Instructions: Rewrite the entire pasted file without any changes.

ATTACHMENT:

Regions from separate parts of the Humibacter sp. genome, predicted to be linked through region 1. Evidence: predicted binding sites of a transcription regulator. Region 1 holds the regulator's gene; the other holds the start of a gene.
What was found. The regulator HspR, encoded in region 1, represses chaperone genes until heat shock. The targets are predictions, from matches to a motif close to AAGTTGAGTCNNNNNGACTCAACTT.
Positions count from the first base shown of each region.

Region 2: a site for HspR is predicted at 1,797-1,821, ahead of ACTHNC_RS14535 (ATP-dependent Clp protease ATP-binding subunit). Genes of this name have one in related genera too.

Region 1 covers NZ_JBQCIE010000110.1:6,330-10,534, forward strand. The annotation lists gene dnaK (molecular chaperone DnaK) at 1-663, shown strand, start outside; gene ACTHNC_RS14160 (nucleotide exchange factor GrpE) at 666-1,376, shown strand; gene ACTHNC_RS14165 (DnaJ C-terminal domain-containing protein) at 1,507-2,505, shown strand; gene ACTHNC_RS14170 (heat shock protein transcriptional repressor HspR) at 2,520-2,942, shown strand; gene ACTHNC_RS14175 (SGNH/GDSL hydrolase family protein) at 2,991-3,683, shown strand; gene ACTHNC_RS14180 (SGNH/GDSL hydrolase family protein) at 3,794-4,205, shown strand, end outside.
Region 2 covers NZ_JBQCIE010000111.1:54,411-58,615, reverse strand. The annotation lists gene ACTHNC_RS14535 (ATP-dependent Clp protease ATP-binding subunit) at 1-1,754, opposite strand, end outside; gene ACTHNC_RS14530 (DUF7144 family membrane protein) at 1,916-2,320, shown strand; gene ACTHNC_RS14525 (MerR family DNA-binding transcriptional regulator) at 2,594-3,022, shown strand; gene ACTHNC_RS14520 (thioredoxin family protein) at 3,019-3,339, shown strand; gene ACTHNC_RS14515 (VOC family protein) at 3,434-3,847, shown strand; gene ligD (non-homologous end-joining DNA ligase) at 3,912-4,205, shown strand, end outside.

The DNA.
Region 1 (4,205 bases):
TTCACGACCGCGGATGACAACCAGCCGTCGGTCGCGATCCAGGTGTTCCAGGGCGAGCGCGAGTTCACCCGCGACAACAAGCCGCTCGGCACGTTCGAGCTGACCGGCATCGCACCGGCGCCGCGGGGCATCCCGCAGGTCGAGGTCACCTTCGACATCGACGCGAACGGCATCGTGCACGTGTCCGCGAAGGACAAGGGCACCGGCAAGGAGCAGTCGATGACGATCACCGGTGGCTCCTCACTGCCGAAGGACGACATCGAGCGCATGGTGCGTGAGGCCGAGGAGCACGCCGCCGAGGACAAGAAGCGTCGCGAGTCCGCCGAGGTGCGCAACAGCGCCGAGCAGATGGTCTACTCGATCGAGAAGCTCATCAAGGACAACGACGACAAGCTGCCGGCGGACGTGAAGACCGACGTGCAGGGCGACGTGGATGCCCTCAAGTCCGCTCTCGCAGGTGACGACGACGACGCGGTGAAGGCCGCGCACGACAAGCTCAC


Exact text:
Regions from separate parts of the Humibacter sp. genome, predicted to be linked through region 1. Evidence: predicted binding sites of a transcription regulator. Region 1 holds the regulator's gene; the other holds the start of a gene.
What was found. The regulator HspR, encoded in region 1, represses chaperone genes until heat shock. The targets are predictions, from matches to a motif close to AAGTTGAGTCNNNNNGACTCAACTT.
Positions count from the first base shown of each region.

Region 2: a site for HspR is predicted at 1,797-1,821, ahead of ACTHNC_RS14535 (ATP-dependent Clp protease ATP-binding subunit). Genes of this name have one in related genera too.

Region 1 covers NZ_JBQCIE010000110.1:6,330-10,534, forward strand. The annotation lists gene dnaK (molecular chaperone DnaK) at 1-663, shown strand, start outside; gene ACTHNC_RS14160 (nucleotide exchange factor GrpE) at 666-1,376, shown strand; gene ACTHNC_RS14165 (DnaJ C-terminal domain-containing protein) at 1,507-2,505, shown strand; gene ACTHNC_RS14170 (heat shock protein transcriptional repressor HspR) at 2,520-2,942, shown strand; gene ACTHNC_RS14175 (SGNH/GDSL hydrolase family protein) at 2,991-3,683, shown strand; gene ACTHNC_RS14180 (SGNH/GDSL hydrolase family protein) at 3,794-4,205, shown strand, end outside.
Region 2 covers NZ_JBQCIE010000111.1:54,411-58,615, reverse strand. The annotation lists gene ACTHNC_RS14535 (ATP-dependent Clp protease ATP-binding subunit) at 1-1,754, opposite strand, end outside; gene ACTHNC_RS14530 (DUF7144 family membrane protein) at 1,916-2,320, shown strand; gene ACTHNC_RS14525 (MerR family DNA-binding transcriptional regulator) at 2,594-3,022, shown strand; gene ACTHNC_RS14520 (thioredoxin family protein) at 3,019-3,339, shown strand; gene ACTHNC_RS14515 (VOC family protein) at 3,434-3,847, shown strand; gene ligD (non-homologous end-joining DNA ligase) at 3,912-4,205, shown strand, end outside.

The DNA.
Region 1 (4,205 bases):
TTCACGACCGCGGATGACAACCAGCCGTCGGTCGCGATCCAGGTGTTCCAGGGCGAGCGCGAGTTCACCCGCGACAACAAGCCGCTCGGCACGTTCGAGCTGACCGGCATCGCACCGGCGCCGCGGGGCATCCCGCAGGTCGAGGTCACCTTCGACATCGACGCGAACGGCATCGTGCACGTGTCCGCGAAGGACAAGGGCACCGGCAAGGAGCAGTCGATGACGATCACCGGTGGCTCCTCACTGCCGAAGGACGACATCGAGCGCATGGTGCGTGAGGCCGAGGAGCACGCCGCCGAGGACAAGAAGCGTCGCGAGTCCGCCGAGGTGCGCAACAGCGCCGAGCAGATGGTCTACTCGATCGAGAAGCTCATCAAGGACAACGACGACAAGCTGCCGGCGGACGTGAAGACCGACGTGCAGGGCGACGTGGATGCCCTCAAGTCCGCTCTCGCAGGTGACGACGACGACGCGGTGAAGGCCGCGCACGACAAGCTCAC